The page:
Dear Mr. Dad: My 13-year-old son has difficulty making friends. He’s a little shy, but a nice kid. He says he’s as tried to talk to different boys at school, but claims no one likes him. How can I help?

As parents, we all want our children to be popular and well-liked by their peers, but things don’t always work out that way. Kids–just like adults–have their own personalities, and it sounds like your son may simply be less outgoing and gregarious than his schoolmates.

I’m assuming that you have ruled out medical conditions that often look a lot like shyness, such as learning disabilities, anxiety, or Asperger’s Syndrome (a developmental disorder characterized by the inability to interact successfully with peers). If you suspect a physical, mental, or emotional condition might be behind your son’s social awkwardness, ask his pediatrician to give you an assessment and, if necessary, to recommend a specialist.

Barring a medical problem, try to figure out why your son is so shy. Could he be self-conscious in social situations because he thinks he’s not interesting enough? Or maybe he lacks basic communication skills and doesn’t know how to express himself clearly. You say “he’s tried to talk to different boys at school,” but does he approach them in a confident, friendly way, or does he – unwittingly or not – send out a message that screams: “I don’t really like you!”

Boys your son’s age are typically interested in sports, music, pop culture, and so on. If he doesn’t care about any of those things, it may be hard for him to find common ground with his peers. He may, however, be interested in activities like stamp collecting, model airplanes, chess, science, computers, or square dancing. If non-traditional interests are at the root of his difficulty connecting with his schoolmates, joining a club of like-minded kids could be a good starting point for building social contacts and friendships.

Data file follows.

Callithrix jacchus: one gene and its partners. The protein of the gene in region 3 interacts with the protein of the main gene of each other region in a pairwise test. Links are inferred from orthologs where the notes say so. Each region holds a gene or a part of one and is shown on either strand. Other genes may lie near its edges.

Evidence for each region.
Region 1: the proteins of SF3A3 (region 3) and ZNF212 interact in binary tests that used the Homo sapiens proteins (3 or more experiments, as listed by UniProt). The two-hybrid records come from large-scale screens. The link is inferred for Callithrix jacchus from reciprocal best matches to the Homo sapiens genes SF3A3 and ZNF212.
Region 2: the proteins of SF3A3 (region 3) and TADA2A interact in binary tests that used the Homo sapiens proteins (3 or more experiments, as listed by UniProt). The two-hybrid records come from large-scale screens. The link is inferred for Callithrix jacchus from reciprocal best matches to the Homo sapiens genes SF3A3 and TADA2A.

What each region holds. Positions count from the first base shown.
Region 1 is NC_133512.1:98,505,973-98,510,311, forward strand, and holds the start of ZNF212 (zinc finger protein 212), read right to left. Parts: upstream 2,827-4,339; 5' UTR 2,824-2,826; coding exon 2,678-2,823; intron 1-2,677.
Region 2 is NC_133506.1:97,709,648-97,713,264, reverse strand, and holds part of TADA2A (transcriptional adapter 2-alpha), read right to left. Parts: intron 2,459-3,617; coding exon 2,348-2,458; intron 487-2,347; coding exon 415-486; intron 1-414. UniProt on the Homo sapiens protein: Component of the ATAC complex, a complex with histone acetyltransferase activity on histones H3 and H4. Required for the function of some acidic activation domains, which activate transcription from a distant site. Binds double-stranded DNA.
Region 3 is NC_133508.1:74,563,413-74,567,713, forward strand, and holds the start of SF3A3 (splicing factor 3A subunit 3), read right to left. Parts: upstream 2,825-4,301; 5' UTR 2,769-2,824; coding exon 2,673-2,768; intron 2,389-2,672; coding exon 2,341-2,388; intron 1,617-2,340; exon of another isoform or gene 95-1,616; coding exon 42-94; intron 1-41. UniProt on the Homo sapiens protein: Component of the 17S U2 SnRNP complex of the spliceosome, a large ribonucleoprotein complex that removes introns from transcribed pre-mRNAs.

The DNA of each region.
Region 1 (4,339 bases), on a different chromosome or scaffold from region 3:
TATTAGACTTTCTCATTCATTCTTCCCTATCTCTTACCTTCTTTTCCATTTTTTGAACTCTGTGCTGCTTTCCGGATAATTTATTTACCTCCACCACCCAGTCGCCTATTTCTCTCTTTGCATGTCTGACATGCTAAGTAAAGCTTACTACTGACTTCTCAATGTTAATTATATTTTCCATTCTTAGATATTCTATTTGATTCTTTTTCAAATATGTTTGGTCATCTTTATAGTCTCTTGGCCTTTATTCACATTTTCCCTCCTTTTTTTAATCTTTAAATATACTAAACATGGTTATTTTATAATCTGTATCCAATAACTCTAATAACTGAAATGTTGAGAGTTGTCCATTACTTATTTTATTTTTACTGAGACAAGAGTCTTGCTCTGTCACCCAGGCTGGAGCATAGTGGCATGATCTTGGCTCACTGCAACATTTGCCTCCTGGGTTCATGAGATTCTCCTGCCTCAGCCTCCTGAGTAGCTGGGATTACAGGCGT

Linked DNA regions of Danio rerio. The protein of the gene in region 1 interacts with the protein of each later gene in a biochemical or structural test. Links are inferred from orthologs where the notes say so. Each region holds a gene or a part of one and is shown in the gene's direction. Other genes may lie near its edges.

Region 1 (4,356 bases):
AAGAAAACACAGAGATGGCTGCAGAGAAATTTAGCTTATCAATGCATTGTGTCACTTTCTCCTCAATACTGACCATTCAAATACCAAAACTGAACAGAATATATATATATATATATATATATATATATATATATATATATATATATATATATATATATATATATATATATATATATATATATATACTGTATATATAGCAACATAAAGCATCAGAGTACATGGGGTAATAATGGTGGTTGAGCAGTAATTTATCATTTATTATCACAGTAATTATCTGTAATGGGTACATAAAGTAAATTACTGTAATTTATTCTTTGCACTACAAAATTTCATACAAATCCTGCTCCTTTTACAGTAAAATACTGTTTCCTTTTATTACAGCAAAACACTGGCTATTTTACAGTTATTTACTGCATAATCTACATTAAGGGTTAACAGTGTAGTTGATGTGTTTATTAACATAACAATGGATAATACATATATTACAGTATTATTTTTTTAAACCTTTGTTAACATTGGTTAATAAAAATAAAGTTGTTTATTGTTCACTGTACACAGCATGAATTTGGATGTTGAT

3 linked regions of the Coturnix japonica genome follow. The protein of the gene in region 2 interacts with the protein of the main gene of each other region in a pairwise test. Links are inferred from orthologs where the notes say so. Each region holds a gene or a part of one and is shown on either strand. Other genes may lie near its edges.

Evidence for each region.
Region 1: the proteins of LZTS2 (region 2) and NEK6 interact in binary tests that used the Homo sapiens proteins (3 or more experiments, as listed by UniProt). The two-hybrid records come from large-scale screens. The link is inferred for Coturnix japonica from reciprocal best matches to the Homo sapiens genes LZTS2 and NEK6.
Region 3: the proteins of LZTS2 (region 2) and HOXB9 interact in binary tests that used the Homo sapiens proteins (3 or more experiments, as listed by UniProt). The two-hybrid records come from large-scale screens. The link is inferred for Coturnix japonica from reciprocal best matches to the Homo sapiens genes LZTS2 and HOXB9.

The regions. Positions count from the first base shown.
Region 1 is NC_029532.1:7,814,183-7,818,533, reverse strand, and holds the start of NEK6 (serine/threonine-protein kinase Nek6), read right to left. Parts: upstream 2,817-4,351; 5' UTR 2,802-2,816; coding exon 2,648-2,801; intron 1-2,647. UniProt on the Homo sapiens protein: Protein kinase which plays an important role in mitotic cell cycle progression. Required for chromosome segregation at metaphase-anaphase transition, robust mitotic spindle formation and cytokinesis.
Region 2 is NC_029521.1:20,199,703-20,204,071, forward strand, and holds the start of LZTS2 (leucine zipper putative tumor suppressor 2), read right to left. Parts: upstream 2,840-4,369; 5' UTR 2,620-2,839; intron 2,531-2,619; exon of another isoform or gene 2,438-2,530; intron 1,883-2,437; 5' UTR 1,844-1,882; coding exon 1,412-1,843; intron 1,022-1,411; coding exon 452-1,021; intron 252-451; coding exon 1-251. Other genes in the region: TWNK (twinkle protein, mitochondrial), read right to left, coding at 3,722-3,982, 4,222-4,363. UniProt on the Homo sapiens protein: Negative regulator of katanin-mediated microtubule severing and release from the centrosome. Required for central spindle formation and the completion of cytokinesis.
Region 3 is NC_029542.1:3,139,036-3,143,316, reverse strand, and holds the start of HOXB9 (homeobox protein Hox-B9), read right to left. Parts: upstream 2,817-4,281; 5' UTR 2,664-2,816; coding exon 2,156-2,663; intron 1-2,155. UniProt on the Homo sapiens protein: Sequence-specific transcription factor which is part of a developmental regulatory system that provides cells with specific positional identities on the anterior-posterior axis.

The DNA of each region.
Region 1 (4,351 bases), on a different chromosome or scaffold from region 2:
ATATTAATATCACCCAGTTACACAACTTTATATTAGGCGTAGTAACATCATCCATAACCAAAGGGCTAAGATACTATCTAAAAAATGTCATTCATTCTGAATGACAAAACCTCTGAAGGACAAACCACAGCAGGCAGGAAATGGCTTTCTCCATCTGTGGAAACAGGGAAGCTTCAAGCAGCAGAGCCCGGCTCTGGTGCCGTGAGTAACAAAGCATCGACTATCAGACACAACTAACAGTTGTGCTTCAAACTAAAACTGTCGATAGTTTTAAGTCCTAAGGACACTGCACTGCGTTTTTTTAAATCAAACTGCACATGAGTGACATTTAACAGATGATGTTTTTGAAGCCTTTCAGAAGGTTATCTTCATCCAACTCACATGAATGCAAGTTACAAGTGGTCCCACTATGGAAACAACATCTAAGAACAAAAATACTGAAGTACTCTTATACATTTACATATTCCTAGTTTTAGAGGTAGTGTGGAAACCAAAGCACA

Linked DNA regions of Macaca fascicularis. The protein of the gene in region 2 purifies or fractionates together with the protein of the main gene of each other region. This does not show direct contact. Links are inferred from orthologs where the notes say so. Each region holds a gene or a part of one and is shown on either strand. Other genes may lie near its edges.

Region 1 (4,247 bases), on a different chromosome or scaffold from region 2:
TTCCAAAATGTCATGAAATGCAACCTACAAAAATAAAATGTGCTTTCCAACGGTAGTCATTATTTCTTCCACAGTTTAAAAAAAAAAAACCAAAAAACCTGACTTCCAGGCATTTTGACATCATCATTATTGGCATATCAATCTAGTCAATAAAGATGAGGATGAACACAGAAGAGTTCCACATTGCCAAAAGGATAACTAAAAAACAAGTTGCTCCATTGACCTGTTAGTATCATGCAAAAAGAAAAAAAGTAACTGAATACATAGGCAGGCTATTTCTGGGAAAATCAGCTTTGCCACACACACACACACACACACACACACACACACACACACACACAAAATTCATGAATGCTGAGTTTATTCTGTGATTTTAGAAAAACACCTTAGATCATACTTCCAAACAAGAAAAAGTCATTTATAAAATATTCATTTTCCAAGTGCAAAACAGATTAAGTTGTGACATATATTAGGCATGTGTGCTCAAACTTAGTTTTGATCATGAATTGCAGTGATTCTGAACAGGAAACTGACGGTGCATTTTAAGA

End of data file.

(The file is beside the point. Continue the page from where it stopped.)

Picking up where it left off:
Unfortunately, shy kids who are repeatedly rejected by their peers–regardless of the reasons why–often end up feeling really bad about themselves. It’s important that you keep your son from falling into that trap. Here’s how:

  • Praise him often, telling him how proud you are of his accomplishments.
  • Help him develop social and conversational skills. At the dinner table, talk about current affairs or issues that impact your family, community, or the world. Ask him to express his opinion and participate in the discussion. Discourage one-liners such as “I don’t know,” or “I don’t care.”
  • Take him along to family or community functions outside of your home so that he can learn to be comfortable in groups. And while you’re there, encourage him to participate in age-appropriate discussions.
  • Teach him that showing genuine interest in other people’s opinions and interests–even if they’re different from his own–is a good way to be liked and appreciated by others. As the old saying goes, “To have a friend, you have to be a friend.”

Finally, don’t be surprised if he outgrows his shyness. It’s not unusual for kids to be timid and unsure of themselves for a while, and then blossom later. And even your son—like many adults—never completely outgrows his shyness and never gets completely comfortable making friends, always accept and respect his individuality. Some of us do better with a small group of good friends, others need a stadium full. Bottom line: as long as your son is comfortable and thrives in whatever social context he chooses for himself, he’ll be fine.